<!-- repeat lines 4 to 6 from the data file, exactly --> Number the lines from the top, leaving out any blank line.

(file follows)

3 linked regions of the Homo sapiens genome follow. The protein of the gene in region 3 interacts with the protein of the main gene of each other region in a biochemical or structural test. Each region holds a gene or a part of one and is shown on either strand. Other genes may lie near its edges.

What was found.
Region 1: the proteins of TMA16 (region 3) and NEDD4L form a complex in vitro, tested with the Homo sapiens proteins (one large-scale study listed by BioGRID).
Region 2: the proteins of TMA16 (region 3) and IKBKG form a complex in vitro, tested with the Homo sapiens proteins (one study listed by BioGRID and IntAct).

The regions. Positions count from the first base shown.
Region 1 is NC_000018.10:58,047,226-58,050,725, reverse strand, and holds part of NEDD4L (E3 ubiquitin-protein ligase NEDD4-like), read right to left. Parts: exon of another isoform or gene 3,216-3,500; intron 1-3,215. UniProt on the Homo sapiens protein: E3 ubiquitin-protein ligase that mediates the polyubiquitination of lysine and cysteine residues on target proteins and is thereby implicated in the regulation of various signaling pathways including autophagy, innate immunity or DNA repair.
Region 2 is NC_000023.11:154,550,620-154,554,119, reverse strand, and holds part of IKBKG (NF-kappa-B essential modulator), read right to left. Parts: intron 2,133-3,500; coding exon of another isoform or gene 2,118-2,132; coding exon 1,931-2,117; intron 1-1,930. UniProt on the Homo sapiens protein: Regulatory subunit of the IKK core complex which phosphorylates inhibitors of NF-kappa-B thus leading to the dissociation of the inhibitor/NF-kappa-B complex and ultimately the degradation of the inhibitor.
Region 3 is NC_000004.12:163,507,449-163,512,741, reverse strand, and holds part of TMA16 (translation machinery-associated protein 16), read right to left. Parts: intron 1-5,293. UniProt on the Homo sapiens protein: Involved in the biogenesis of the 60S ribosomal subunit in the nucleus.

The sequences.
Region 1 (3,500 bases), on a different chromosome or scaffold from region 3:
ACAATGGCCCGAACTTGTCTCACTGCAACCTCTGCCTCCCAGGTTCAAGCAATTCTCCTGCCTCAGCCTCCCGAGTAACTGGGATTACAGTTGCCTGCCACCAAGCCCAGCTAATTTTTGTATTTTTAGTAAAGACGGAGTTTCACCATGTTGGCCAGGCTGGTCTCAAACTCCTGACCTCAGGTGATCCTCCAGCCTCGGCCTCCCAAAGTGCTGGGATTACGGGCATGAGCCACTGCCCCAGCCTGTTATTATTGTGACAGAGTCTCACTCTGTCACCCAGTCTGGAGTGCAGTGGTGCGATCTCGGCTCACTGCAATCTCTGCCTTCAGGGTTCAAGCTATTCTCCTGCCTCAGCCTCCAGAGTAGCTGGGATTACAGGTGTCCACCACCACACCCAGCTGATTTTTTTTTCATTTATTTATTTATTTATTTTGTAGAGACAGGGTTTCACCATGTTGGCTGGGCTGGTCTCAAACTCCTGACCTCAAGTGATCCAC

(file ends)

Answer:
Region 2: the proteins of TMA16 (region 3) and IKBKG form a complex in vitro, tested with the Homo sapiens proteins (one study listed by BioGRID and IntAct).

The regions. Positions count from the first base shown.
Region 1 is NC_000018.10:58,047,226-58,050,725, reverse strand, and holds part of NEDD4L (E3 ubiquitin-protein ligase NEDD4-like), read right to left. Parts: exon of another isoform or gene 3,216-3,500; intron 1-3,215. UniProt on the Homo sapiens protein: E3 ubiquitin-protein ligase that mediates the polyubiquitination of lysine and cysteine residues on target proteins and is thereby implicated in the regulation of various signaling pathways including autophagy, innate immunity or DNA repair.